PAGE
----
Víctor Manuel Duarte, a Liberal Party lawmaker from the mining town of Siuna, said the Sandinistas are attempting to use relief aid to undermine local government officials and win over voters.

Duarte said he fears the Sandinistas’ meddling and alleged harassment of local officials could lead to a resurgence of small groups of rearmed Contras in a region that was haunted by rearmed groups throughout the 1990s.

The situation is equally grim for the Miskito communities living in the nearby forests.

Nicanor Polanco, a former anti-Sandinista rebel leader who represents 340 demobilized Miskito combatants, says his community has received no government assistance since the hurricane destroyed their village and crops, and now his people are getting sick. Instead of helping, he says, the government is making recovery impossible by prohibiting the indigenous communities from harvesting and selling the fallen timber from trees leveled by the storm.

The government says the logging ban is to prevent uncontrolled cutting and timber trafficking, but indigenous communities like Polanco’s claim that if they can’t sell their wood, they won’t have money to buy seeds to replant basic food crops.

”It’s ugly and now it’s organized,” he said, referring to the growing opposition movement. “This could get violent and who knows where it will lead.”

Hurricane Felix ripped across the northeastern corner of Nicaragua on Sept. 4, leaving 244 people dead or missing and 22,000 homes damaged or destroyed, in addition to obliterating crops and leveling huge swaths of virgin forest. The region’s fishing and lobster industry — one of the main sources of economic livelihood in the region — has been all but wiped out.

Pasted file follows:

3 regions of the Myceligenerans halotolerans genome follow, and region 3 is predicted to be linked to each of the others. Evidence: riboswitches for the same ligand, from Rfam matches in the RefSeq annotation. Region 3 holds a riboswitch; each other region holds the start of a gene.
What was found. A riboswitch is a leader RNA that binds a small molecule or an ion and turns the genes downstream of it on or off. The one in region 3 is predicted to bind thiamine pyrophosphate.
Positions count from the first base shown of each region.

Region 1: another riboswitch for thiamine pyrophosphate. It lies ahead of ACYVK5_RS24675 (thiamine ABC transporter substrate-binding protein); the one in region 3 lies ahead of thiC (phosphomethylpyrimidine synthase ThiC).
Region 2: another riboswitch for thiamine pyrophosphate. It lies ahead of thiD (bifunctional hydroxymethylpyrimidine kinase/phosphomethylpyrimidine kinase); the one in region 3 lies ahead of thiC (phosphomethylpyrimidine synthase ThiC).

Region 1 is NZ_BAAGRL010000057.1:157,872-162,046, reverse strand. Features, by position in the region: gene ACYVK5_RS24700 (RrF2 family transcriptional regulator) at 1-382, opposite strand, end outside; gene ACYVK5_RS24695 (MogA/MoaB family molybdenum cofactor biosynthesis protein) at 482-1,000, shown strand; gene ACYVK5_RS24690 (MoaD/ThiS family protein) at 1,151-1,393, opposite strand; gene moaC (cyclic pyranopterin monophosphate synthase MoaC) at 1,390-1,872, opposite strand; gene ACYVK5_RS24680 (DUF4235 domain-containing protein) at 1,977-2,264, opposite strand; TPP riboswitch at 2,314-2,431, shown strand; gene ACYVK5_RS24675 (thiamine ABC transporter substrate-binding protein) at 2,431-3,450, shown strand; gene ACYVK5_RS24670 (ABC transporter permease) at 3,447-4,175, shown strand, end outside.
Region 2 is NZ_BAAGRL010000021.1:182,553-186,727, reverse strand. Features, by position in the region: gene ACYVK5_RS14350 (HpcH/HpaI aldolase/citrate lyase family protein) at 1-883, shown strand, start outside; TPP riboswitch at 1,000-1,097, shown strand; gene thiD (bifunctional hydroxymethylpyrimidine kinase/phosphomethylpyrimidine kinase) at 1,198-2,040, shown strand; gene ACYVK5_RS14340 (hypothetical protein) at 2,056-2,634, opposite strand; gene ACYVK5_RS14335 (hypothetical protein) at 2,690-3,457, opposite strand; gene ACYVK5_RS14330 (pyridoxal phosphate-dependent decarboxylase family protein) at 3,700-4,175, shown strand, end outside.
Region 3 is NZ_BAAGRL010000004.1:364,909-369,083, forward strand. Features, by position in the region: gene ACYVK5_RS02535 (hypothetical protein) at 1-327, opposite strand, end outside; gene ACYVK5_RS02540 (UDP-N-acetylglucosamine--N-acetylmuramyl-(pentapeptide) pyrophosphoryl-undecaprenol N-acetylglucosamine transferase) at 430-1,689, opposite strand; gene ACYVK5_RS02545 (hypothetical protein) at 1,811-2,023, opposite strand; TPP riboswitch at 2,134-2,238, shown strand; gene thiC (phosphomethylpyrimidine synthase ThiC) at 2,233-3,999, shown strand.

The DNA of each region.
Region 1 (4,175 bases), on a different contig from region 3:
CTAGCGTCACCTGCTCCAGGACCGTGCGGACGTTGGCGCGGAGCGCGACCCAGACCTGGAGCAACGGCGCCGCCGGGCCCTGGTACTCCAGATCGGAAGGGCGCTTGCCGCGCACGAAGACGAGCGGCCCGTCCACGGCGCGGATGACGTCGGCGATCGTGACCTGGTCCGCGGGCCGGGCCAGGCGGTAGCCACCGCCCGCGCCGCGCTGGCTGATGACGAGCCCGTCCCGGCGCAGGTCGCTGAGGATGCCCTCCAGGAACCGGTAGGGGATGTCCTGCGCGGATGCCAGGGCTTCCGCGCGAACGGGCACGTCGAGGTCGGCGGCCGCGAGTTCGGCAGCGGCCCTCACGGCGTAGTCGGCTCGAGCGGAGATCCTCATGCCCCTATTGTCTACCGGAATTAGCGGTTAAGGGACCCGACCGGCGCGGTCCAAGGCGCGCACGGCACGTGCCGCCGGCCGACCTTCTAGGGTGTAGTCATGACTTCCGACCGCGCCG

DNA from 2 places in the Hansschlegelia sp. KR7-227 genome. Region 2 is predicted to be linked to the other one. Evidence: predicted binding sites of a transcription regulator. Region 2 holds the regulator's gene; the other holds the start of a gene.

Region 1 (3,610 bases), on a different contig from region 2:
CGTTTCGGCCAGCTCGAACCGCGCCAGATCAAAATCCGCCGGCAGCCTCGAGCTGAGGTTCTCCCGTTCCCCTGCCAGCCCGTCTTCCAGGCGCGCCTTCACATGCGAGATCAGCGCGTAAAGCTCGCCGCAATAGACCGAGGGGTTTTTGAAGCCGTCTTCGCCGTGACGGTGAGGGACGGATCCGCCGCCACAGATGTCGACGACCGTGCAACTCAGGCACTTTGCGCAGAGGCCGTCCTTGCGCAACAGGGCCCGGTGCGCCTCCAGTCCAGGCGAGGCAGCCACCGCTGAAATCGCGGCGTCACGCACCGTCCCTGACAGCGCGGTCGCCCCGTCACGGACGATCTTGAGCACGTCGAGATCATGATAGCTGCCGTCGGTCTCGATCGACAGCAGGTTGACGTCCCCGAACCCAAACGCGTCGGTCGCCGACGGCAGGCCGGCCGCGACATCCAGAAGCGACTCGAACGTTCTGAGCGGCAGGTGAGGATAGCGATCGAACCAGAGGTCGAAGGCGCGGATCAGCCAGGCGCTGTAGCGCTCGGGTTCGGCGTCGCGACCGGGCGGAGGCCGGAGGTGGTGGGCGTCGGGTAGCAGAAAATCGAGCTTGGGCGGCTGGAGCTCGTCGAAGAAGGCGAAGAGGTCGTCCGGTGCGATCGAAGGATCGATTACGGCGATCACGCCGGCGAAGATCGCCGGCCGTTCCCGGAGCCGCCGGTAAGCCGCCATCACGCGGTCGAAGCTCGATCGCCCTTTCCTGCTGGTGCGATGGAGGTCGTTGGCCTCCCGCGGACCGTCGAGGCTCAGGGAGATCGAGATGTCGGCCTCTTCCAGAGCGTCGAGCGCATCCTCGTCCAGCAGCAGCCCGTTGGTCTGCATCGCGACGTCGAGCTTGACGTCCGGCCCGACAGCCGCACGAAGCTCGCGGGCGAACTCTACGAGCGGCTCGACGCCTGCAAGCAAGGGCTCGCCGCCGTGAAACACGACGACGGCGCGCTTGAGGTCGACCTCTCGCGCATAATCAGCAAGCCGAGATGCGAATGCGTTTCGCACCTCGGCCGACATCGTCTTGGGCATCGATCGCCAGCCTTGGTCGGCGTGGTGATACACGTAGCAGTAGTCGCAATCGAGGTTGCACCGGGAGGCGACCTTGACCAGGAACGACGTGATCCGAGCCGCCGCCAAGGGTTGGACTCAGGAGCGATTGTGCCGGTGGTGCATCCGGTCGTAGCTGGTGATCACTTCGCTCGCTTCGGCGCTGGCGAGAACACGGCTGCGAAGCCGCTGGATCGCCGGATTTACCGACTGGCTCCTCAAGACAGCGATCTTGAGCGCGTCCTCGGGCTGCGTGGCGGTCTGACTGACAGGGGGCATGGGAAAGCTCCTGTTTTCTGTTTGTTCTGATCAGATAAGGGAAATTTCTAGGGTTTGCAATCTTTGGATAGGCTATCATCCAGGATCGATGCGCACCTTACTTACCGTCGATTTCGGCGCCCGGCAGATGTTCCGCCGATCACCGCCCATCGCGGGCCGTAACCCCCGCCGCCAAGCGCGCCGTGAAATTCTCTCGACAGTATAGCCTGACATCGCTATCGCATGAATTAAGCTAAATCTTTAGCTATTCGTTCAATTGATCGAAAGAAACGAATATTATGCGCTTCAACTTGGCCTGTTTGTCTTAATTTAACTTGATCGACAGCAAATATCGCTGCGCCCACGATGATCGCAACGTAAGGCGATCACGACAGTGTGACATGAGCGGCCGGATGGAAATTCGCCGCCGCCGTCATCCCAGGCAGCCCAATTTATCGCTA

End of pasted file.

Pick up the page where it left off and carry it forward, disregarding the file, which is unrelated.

Nicaragua is not the only region that suffered from recent natural disasters.

In Hispaniola, Tropical Storm Noel last month killed 142 people. At least 100 communities are still cut off by water two weeks after the storm.

In Cuba, Noel caused more than $500 million in damages to crops, homes and roads, the government reported last week.

Beyond Nicaragua’s northeastern region, six weeks of subsequent rains throughout the rest of the country resulted in thousand of people relocated to shelters, massive crop and cattle loss, and thousands of miles of roads washed out, prompting Ortega to declare a nationwide state of disaster Oct. 19.


The international community has provided millions in relief aid and funding to Nicaragua.

The United States has contributed more than $4.7 million in humanitarian relief, plus helicopter transportation to isolated communities and $7 million in funding for low-interest rate loans for reconstruction.

The World Food Program, which is helping to distribute international aid directly to the communities hit hardest by the storm, said the process is “going fairly well.”

”We have a distribution system that works and we’re confident with it,” said William Hart, resident representative of the World Food Program.

However, Hart said the aid his group is distributing is covering less than half of the 200,000 people affected by the storm.

”As in most emergencies, when people are severely affected and hungry, it’s never fast enough,” Hart said, “and it’s never enough for enough people.”